2
$\begingroup$

I understand that double-helical gears are used over regular helical gears to balance axial forces in a shaft but, depending on the direction, it seems that these balanced forces can be either compressive or tensile.

A quick Google search shows that many suppliers recommend the compressive configuration over the tensile one when installing these gears, because it is more "stable." However, most of the websites I have looked at have similar wording when saying this, and I have not yet found any source that is credible (academic textbooks, well-know suppliers, etc.). This makes me suspect that this is either not a very important consideration, or it is not true. From what I understand, if the forces are compressive, they will correct any axial misalignment, but I would think that tensile configuration would also correct the misalignment. In other words, I can't really picture the "unstable" scenario.

Moreover, I do not understand how both the pinion and the gear could be both in a "stable" configuration, since any compressive forces in the gear would have to cause a tensile force in the pinion. If one direction is truly "stable," which of the two (pinion or gear) should be stabilized?

If anybody has any credible online sources or intuitive explanations on this stability problem, that would be a great help

$\endgroup$
2
  • $\begingroup$ what gears and gearboxes have you looked at ? Google is good but real machines may give you a better insight.... Go to a scrap yard and get a couple of old transmissions : take them apart and work from there... $\endgroup$
    – Solar Mike
    Nov 24 '17 at 21:56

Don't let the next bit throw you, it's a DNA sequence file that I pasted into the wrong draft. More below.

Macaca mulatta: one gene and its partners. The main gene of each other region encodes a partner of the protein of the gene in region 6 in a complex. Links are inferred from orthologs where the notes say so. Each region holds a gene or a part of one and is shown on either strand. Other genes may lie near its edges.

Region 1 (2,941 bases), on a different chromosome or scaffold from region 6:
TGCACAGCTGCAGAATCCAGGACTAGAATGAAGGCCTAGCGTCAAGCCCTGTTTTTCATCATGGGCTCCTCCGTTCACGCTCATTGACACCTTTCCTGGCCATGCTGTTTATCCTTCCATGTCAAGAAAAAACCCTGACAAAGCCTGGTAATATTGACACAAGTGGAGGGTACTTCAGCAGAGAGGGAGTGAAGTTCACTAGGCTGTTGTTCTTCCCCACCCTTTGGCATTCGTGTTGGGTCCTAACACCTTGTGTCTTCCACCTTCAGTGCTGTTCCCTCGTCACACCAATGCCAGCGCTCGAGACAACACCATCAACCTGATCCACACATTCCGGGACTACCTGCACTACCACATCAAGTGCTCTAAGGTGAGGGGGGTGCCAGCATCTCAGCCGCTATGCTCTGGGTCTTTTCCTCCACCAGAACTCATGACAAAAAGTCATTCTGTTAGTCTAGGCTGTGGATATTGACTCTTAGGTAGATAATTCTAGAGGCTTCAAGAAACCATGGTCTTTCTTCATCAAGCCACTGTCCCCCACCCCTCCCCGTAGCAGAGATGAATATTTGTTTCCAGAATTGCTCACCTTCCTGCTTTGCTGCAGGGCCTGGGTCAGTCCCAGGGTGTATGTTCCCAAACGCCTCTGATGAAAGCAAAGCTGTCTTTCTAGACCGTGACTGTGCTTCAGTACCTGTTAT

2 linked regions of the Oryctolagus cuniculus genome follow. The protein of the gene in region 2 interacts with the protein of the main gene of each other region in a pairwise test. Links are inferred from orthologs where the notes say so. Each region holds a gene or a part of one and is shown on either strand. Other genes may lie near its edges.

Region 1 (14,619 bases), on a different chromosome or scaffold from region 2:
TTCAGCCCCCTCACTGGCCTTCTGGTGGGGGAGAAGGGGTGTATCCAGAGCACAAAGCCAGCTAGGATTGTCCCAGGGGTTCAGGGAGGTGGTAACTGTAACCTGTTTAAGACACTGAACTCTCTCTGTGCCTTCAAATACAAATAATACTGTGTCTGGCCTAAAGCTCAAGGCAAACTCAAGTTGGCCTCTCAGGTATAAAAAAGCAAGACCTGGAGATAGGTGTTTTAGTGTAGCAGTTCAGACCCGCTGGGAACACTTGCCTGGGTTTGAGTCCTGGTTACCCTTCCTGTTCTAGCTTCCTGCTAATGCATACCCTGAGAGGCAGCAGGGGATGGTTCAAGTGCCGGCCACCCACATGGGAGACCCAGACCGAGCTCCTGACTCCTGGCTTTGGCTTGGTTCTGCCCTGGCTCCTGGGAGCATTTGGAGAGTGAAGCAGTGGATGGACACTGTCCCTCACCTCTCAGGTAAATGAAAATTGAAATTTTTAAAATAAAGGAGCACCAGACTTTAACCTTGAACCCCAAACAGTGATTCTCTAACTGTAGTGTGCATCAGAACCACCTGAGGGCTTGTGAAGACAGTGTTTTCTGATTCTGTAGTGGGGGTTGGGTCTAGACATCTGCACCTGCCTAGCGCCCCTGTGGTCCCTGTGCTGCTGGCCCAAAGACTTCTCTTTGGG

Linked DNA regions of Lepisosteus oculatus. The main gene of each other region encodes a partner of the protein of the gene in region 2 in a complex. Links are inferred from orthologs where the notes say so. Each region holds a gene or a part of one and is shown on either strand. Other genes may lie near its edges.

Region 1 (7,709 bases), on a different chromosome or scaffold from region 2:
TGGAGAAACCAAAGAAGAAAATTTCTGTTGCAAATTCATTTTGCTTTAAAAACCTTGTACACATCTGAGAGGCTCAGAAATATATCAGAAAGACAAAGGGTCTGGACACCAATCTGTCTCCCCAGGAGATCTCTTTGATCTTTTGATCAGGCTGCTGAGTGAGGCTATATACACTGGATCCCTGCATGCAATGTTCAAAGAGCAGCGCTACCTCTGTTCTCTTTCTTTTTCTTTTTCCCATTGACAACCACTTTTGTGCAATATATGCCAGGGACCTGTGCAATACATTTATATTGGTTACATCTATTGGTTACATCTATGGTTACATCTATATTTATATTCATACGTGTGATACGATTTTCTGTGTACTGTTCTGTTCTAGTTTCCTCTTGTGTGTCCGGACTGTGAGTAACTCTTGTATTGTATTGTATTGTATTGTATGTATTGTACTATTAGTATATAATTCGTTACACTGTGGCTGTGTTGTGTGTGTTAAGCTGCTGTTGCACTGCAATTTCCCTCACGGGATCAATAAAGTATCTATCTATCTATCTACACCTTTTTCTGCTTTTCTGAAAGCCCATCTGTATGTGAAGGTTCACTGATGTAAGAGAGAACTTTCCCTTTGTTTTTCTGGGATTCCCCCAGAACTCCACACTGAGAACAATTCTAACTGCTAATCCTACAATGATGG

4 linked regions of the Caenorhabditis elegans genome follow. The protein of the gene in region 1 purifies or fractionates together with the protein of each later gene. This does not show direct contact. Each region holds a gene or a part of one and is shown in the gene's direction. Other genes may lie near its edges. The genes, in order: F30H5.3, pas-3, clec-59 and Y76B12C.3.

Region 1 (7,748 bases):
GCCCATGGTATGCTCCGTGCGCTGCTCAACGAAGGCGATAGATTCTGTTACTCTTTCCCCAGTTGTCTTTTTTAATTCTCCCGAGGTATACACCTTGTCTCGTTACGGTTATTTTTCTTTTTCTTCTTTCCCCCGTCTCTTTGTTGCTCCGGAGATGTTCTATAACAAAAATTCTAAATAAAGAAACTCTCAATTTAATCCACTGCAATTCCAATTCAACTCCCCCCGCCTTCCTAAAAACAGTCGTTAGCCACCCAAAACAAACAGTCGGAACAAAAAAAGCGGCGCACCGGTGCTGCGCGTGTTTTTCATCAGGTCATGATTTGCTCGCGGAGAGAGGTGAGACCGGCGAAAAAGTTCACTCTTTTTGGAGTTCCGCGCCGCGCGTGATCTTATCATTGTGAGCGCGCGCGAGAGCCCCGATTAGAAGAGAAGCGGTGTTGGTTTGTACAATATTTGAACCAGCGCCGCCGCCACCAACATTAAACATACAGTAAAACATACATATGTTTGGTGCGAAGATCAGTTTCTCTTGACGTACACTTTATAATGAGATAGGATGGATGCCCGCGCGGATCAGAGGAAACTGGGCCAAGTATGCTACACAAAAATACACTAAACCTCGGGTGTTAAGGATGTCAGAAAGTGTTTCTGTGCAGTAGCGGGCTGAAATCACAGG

• $\begingroup$ I'm actually trying to analyze the transmission system of a mill. There's a way to reverse the double-helical gears such that they work in either the "stable" or "unstable" configuration. I'm not sure that we installed the gears correctly. 1 out of our 4 mills have a transmission in the "stable" configuration, and the other 3 are in the "unstable" configuration. I'm not sure if that actually is a problem, but I can't take our setup as a reference because it's what I'm trying to analyze. $\endgroup$ Nov 24 '17 at 22:10
1
$\begingroup$

I imagine this may have something to do with compressive forces being favorable to tension forces in respect to fatigue failure. Pulling apart bonds vs smashing them together.

$\endgroup$
2
  • $\begingroup$ That makes sense, but most of these websites speak about problems with misalignment. The conclusion they make is that, if the forces are tensile, then a little axial misalignment will cause a force imbalance that will exacerbate the axial misalignment. However, if the forces are compressive, then a little axial misalignment will cause a force imbalance that is restorative, so that the axial misalignment is corrected. I do not know if this is true, and I can't picture how it would work anyway. $\endgroup$ Nov 27 '17 at 20:53
  • $\begingroup$ This might depend on the orientation of the piece in question. It sounds like tensile forces will widen the gap and compressive forces close the gap as a result of the geometry. If a free body diagram of the piece in question can be provided I might be able to help. $\endgroup$
    – Necrodox
    Dec 13 '17 at 0:11

Your Answer

By clicking “Post Your Answer”, you agree to our terms of service, privacy policy and cookie policy

Not the answer you're looking for? Browse other questions tagged or ask your own question.